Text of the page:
Which museum object would you like to see on display in the Didcot library?

Submitted by OxonMuseum on November 22, 2022 - 09:50

Venue, Timing and Cost

Didcot Library
Tuesday, 22 November 2022 to Saturday, 17 December 2022
Mon, Wed, Thur 9.30am - 7pm & Tue, Fri 9.30am - 5pm & Sat 9am - 4.30pm
Image containing 4 groups of objects against khaki background. Title reads: Which object from Didcot would you like displayed in this library? Top left is a 1930s ice cream container, vote red, top right is a 1949 Baird television, vote blue, bottom left is a group of items from Didcot Power Station, vote green, bottom right is a medieval cauldron and jar, bottom yellow.

Didcot Library Users: We Need Your Vote!
Which museum object would you like to see on display in the Didcot library?

The most popular will be on display early next year accompanied by events delivered by Oxfordshire Museum Service staff. Voting ends on 17th December 2022. You can vote personally on the library or via Facebook: https://www.facebook.com/BicesterLibrary

Vote for either…

• Ice-cream container from L Smallbone’s, 222 Broadway, 1930s
In the early 1930s Broadway became the town’s thriving shopping centre. Leslie and Betty Smallbone ran a tobacconist and confectioner’s shop at 222 Broadway in the 1930s, where this ice cream cup was sold.

• Baird television 1949
This television belonged to a family from Didcot who worked at Harwell and were always interested in the latest technology. Only few households would have owned a television in the 1950s. Broadcast hours were strictly controlled by the Postmaster General. No broadcast went out between 6 and 7pm for a while to make it easier for children to be put to bed, a time slot known as ‘toddler’s truce’. It was dropped in 1957.

• A collection of items from Didcot A Power Station
Didcot A Power station operated from 1970 until March 2013. Its impact on the landscape with its striking cooling towers often divided opinion but became the defining image of Didcot. In 1968 Didcot A won a Civic Trust Award for how well it integrated into the landscape, but in 2003 a poll in Country Life magazine judged it to be Britain’s third worst eyesore.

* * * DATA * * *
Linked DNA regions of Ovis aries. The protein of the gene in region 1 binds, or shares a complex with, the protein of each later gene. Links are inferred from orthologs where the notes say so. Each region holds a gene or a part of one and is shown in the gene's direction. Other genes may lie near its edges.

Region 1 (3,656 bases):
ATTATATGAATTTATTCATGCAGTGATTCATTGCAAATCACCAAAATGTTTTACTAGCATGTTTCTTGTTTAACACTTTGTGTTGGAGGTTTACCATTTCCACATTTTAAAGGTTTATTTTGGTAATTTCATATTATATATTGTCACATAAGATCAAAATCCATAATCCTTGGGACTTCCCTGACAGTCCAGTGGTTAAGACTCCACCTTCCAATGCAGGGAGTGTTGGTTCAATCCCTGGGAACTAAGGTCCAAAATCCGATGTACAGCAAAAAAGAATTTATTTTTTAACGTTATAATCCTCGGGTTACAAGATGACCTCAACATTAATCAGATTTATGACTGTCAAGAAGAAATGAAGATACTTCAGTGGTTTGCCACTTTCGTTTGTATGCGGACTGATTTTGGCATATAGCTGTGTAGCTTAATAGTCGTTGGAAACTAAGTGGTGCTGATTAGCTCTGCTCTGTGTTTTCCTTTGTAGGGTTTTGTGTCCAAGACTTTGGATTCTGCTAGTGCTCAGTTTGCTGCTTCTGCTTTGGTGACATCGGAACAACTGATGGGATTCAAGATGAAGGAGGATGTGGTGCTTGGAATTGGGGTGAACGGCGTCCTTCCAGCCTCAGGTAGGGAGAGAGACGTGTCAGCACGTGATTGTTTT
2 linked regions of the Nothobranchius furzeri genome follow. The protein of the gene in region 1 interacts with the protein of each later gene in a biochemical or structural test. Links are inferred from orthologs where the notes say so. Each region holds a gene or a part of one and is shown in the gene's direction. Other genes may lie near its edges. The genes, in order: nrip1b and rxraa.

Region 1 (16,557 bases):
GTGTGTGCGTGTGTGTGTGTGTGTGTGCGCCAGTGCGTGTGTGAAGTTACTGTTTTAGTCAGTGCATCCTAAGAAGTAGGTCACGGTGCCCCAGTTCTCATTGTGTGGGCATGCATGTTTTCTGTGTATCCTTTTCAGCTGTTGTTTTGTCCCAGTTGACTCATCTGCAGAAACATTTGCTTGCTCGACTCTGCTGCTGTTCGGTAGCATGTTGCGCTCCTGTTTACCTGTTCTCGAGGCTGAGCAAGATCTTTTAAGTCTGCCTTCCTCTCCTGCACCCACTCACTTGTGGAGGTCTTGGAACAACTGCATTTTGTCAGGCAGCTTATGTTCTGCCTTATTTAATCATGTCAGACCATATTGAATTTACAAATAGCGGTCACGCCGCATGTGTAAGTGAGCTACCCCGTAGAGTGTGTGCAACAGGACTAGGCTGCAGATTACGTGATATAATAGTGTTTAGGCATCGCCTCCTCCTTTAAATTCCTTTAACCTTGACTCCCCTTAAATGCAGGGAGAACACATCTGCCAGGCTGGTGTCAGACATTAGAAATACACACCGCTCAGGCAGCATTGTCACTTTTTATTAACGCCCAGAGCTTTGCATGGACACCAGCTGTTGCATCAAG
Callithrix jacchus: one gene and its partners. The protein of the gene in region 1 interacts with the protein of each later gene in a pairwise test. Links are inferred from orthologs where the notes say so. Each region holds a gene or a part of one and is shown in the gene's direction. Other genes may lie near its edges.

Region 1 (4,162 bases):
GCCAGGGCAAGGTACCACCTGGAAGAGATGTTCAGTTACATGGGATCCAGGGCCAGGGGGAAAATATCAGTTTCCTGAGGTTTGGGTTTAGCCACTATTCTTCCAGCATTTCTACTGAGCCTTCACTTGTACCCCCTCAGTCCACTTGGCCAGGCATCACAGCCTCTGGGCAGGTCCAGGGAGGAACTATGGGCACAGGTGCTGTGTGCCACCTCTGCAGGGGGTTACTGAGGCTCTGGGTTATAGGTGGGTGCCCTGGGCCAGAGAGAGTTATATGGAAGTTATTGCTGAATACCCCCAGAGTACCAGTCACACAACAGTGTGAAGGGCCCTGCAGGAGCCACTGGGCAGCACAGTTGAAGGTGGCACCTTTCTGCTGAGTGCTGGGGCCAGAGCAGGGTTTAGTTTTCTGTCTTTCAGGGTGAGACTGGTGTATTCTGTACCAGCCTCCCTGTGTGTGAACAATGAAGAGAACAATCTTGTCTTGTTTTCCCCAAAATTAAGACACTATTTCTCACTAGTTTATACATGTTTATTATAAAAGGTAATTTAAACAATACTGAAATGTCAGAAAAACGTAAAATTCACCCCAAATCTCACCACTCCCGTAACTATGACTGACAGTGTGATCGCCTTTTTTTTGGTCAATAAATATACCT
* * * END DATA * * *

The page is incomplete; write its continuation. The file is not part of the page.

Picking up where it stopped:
The items here came from the training room at the station:
Work order: This is an example of a typical work order issued to the engineers working at the plant in 1974.
Fuel tokens and fuel ration book: These were issued for the working vehicles on the site during the oil crisis of 1974.
Placemat set This leatherette table set came from the training room at the power station while it was operated by Central Electricity Generating Board between 1970 and 2004.

• Medieval cauldron and jar
The 11th to 12th century bronze cauldron and jar were found by a metal detector user on the outskirts of Didcot. The cauldron was placed on top of the jar as a lid and has been repaired many times with patches. The repairs tell us how important the cauldron was to its owner, but we do not know what the jar may have contained.

This is your chance to become curators and decide what is on display in Didcot Library. What object evokes the most memories and interest for residents of Didcot? Do explain your vote on the Library Facebook page.

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